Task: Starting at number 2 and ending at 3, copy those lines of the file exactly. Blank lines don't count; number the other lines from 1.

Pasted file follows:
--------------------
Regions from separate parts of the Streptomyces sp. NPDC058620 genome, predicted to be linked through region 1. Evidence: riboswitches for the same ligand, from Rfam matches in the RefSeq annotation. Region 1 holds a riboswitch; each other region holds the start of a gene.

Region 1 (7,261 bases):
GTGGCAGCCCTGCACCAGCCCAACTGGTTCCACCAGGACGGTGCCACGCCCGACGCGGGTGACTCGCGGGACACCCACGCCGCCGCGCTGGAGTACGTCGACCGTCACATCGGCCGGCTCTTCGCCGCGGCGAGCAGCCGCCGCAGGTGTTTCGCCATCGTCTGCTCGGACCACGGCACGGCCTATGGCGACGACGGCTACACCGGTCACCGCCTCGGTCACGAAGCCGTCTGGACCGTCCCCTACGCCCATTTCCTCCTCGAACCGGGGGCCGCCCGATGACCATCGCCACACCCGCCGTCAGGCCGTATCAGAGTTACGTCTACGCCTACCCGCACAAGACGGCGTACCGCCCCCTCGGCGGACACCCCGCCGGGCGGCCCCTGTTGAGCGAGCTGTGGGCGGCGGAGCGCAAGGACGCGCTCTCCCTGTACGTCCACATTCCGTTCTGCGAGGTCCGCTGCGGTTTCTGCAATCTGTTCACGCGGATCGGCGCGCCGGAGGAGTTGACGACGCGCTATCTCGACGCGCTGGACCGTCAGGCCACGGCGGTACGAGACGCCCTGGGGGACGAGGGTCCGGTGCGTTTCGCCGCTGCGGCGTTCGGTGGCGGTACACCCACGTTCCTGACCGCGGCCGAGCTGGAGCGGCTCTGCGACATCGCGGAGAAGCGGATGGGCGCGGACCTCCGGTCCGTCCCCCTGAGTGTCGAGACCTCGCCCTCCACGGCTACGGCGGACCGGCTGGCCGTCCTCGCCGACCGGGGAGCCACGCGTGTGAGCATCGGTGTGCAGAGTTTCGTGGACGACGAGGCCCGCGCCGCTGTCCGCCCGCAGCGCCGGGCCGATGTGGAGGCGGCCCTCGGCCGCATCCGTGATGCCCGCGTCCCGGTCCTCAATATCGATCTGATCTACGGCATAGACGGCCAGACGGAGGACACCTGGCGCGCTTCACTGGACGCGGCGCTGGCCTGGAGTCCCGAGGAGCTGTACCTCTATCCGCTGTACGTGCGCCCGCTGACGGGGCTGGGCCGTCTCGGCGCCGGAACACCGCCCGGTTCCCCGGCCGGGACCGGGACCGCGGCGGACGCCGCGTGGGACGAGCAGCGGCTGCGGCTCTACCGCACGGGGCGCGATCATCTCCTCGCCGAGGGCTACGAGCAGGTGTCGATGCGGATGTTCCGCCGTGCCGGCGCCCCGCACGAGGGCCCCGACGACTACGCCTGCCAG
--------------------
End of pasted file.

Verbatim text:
Region 1 (7,261 bases):
GTGGCAGCCCTGCACCAGCCCAACTGGTTCCACCAGGACGGTGCCACGCCCGACGCGGGTGACTCGCGGGACACCCACGCCGCCGCGCTGGAGTACGTCGACCGTCACATCGGCCGGCTCTTCGCCGCGGCGAGCAGCCGCCGCAGGTGTTTCGCCATCGTCTGCTCGGACCACGGCACGGCCTATGGCGACGACGGCTACACCGGTCACCGCCTCGGTCACGAAGCCGTCTGGACCGTCCCCTACGCCCATTTCCTCCTCGAACCGGGGGCCGCCCGATGACCATCGCCACACCCGCCGTCAGGCCGTATCAGAGTTACGTCTACGCCTACCCGCACAAGACGGCGTACCGCCCCCTCGGCGGACACCCCGCCGGGCGGCCCCTGTTGAGCGAGCTGTGGGCGGCGGAGCGCAAGGACGCGCTCTCCCTGTACGTCCACATTCCGTTCTGCGAGGTCCGCTGCGGTTTCTGCAATCTGTTCACGCGGATCGGCGCGCCGGAGGAGTTGACGACGCGCTATCTCGACGCGCTGGACCGTCAGGCCACGGCGGTACGAGACGCCCTGGGGGACGAGGGTCCGGTGCGTTTCGCCGCTGCGGCGTTCGGTGGCGGTACACCCACGTTCCTGACCGCGGCCGAGCTGGAGCGGCTCTGCGACATCGCGGAGAAGCGGATGGGCGCGGACCTCCGGTCCGTCCCCCTGAGTGTCGAGACCTCGCCCTCCACGGCTACGGCGGACCGGCTGGCCGTCCTCGCCGACCGGGGAGCCACGCGTGTGAGCATCGGTGTGCAGAGTTTCGTGGACGACGAGGCCCGCGCCGCTGTCCGCCCGCAGCGCCGGGCCGATGTGGAGGCGGCCCTCGGCCGCATCCGTGATGCCCGCGTCCCGGTCCTCAATATCGATCTGATCTACGGCATAGACGGCCAGACGGAGGACACCTGGCGCGCTTCACTGGACGCGGCGCTGGCCTGGAGTCCCGAGGAGCTGTACCTCTATCCGCTGTACGTGCGCCCGCTGACGGGGCTGGGCCGTCTCGGCGCCGGAACACCGCCCGGTTCCCCGGCCGGGACCGGGACCGCGGCGGACGCCGCGTGGGACGAGCAGCGGCTGCGGCTCTACCGCACGGGGCGCGATCATCTCCTCGCCGAGGGCTACGAGCAGGTGTCGATGCGGATGTTCCGCCGTGCCGGCGCCCCGCACGAGGGCCCCGACGACTACGCCTGCCAG